Last year, two U.S. Supreme Court decisions dealt with the issue of fee-shifting in patent litigation. Do those court decisions eliminate the need for Congress to address the issue of fee-shifting?
Octane Fitness LLC v. Icon Health & Fitness, 134 S. Ct. 1749 (2014), examined the language of Section 285 of the Patent Act. The statute states that “the court in exceptional cases may award reasonable attorney fees to the prevailing party.” Prior to the decision, a case was deemed to be “exceptional” in two circumstances: “when there has been some material inappropriate conduct,” or when litigation was “brought in subjective bad faith” and “objectively baseless,” as in Brooks Furniture Manufacturing v. Dutailier International, 393 F. 3d 1378 (2005). In Octane, the U.S. Supreme Court determined that the Brooks framework was too rigid. It was thus held that an “exceptional” case is “simply one that stands out from others with respect to the substantive strength of a party’s litigating position (considering both the governing law and the facts of the case) or the unreasonable manner in which the case was litigated.” Furthermore, district courts are to use a “case-by-case exercise of their discretion, considering the totality of the circumstances.”
Highmark v. Allcare Health Management System, 134 S. Ct. 1744 (2014), involved a district court award of attorney fees, expenses and expert fees. The U.S. Court of Appeals for the Federal Circuit affirmed one exceptional-case determination by the district court, but reversed another, based on de novo review and citing Brooks. The U.S. Supreme Court vacated and remanded, stating “the exceptional-case determination is to be reviewed only for abuse of discretion.” To clarify, the determination of whether a case is “exceptional” under Section 285 is committed to the discretion of the district court.
Octane and Highmark have affected numerous district court decisions. Some courts have awarded attorney fees based on the Octane and Highmark decisions, while other courts have used their discretion and refrained from awarding attorney fees. Commentators have argued that the holdings of Octane and Highmark make it easier for district courts to fee-shift, and thus legislative intervention is unnecessary. Furthermore, in a letter sent this month to the U.S. Senate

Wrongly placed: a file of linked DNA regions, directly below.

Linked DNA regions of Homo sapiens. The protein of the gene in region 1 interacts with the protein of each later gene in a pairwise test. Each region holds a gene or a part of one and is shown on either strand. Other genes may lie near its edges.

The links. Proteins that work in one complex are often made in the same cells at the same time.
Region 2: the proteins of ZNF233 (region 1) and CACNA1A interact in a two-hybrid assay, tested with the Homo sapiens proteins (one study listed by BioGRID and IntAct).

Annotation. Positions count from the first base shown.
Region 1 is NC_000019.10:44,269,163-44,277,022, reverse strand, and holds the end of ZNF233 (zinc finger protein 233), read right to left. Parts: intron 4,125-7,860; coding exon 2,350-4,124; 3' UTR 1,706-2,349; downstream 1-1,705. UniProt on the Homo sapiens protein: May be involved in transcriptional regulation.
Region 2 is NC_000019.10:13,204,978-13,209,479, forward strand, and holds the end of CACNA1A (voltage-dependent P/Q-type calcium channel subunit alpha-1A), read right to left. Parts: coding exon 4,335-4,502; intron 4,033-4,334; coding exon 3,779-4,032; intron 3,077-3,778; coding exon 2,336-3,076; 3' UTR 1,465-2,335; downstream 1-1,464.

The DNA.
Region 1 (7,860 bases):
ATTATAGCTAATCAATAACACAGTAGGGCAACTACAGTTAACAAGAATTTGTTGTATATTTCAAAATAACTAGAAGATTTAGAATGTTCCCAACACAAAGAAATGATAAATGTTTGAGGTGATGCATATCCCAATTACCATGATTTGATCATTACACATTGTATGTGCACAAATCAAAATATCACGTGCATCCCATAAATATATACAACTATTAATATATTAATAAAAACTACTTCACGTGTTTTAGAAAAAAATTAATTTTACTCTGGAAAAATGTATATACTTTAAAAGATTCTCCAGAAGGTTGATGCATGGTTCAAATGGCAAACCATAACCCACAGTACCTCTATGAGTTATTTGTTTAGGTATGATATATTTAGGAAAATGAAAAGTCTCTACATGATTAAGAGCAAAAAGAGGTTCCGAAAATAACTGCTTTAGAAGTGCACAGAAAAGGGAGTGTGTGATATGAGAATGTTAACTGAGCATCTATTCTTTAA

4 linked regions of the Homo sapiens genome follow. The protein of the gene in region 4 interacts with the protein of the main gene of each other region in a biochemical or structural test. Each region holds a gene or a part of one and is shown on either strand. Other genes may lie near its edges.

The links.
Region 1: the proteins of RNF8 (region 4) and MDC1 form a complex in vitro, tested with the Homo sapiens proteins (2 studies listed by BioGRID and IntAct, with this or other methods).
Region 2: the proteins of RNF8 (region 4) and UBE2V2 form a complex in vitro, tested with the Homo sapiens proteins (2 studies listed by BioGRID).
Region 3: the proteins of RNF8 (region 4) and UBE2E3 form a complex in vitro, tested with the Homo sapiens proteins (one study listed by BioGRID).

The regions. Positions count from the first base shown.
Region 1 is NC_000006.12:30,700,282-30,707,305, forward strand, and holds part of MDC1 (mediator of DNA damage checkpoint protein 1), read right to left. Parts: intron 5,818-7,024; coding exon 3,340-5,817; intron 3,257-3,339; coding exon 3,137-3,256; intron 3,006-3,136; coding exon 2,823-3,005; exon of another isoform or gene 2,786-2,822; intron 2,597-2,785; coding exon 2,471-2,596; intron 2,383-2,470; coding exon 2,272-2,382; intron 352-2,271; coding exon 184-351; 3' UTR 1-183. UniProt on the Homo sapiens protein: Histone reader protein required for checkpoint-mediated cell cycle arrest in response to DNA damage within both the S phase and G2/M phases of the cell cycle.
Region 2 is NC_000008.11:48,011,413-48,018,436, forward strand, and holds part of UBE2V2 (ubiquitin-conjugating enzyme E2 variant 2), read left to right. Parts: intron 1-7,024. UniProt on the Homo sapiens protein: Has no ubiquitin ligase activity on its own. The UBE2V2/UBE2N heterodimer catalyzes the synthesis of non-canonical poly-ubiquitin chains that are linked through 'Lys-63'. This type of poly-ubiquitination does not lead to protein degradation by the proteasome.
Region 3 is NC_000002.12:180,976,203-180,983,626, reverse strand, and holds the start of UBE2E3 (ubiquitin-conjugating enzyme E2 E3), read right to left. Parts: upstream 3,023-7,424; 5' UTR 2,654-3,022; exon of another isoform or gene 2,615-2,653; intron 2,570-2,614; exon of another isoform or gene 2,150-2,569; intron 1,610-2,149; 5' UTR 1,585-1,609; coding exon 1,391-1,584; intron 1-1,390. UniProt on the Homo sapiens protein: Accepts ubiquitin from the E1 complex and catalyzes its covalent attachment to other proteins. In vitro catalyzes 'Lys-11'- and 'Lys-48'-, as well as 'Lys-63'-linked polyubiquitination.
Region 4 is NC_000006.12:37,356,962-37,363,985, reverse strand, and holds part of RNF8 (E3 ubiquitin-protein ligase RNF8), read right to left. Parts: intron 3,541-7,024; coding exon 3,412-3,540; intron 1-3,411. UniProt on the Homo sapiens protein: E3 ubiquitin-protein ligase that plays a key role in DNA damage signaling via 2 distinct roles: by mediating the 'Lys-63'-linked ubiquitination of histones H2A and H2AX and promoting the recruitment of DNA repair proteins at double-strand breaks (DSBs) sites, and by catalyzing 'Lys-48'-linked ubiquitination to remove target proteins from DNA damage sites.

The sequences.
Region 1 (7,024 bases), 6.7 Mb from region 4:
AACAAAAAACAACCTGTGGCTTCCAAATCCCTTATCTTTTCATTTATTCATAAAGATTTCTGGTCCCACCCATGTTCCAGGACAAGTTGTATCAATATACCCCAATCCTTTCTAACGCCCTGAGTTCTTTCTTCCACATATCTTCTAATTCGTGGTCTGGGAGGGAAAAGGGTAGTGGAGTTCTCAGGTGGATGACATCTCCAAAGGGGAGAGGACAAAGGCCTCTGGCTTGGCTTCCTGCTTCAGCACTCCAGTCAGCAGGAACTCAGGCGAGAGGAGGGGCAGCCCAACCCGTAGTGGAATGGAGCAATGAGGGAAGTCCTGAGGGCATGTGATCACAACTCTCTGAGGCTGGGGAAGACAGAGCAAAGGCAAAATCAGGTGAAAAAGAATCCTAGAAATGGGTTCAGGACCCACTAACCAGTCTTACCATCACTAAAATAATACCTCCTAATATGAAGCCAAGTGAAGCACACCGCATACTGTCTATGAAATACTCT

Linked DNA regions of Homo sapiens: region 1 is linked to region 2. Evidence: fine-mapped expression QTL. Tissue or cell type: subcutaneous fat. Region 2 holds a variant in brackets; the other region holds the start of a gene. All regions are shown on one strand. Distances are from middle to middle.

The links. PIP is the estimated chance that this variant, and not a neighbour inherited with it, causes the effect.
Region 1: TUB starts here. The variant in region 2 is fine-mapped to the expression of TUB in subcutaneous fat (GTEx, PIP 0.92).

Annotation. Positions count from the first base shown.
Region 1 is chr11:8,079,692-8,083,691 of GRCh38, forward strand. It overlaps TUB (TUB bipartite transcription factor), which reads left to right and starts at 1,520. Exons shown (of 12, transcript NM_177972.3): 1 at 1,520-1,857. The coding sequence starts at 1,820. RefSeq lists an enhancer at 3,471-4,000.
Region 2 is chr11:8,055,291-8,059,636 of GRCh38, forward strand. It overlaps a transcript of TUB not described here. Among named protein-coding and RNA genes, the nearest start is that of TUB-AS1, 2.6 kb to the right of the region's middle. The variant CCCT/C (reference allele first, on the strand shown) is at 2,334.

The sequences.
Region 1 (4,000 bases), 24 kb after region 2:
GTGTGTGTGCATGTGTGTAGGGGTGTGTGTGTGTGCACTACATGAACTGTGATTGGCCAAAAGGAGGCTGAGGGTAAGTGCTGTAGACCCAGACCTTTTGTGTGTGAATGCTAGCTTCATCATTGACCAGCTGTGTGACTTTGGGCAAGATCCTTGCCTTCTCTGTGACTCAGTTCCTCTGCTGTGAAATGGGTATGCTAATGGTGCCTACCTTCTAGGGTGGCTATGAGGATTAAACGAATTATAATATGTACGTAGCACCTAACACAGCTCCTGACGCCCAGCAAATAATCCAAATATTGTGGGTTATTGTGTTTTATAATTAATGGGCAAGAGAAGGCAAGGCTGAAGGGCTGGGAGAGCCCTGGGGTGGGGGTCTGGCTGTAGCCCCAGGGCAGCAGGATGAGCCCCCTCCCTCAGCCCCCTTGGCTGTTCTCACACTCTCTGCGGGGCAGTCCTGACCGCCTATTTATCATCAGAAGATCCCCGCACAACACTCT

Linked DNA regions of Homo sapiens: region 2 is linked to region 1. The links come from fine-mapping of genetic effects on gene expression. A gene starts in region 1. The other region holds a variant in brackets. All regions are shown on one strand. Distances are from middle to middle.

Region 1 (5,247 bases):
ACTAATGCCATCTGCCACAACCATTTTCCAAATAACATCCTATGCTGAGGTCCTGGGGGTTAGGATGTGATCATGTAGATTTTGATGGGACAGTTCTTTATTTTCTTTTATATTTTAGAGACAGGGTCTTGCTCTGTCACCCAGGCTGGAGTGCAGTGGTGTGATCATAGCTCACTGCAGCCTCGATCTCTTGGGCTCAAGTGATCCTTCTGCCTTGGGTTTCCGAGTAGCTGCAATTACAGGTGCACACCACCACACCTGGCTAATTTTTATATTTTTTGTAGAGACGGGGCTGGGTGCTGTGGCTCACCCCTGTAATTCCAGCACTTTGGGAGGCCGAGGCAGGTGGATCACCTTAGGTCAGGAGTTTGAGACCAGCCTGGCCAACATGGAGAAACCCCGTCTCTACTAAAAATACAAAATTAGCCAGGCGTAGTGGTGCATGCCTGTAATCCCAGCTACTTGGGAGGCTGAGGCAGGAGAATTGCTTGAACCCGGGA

Committee on the Judiciary, the Federal Circuit Bar Association explained that data from its review of each district court decision between the date of the Octane decision and March 31 “established that motions for attorney fees under Section 285 after Octane were granted at a rate almost three times as high as in the year preceding Octane.”
The Innovation Act, which the Consumer Electronics Association has urged universities to support, was drafted with the following language: “The court shall award, to a prevailing party, reasonable fees and other expenses incurred by that party … unless the court finds that the position and conduct of the nonprevailing party or parties were reasonably justified in law and fact.”
As can be seen, the Innovation Act uses a “shall award … unless” approach in place of the current statute’s “in exceptional cases may” requirement.
In a letter to the U.S. Senate Committee on the Judiciary, 150 universities stated: “Mandatory fee-shifting and involuntary joinder … are especially troubling to the university community because they would make the legitimate defense of patent rights excessively risky and thus weaken the university technology transfer process, which is an essential part of our country’s innovation and entrepreneurial ecosystem.”
The Consumer Electronics Association, however, argues that universities would not file suits “that would come anywhere close to not being ‘reasonably justified in law or fact'” as required by the Innovation Act.
It is expected that the fee-shifting debate will continue as patent stakeholders express their positions and lawmakers attempt to find an appropriate balance.
– by Lawrence Ashery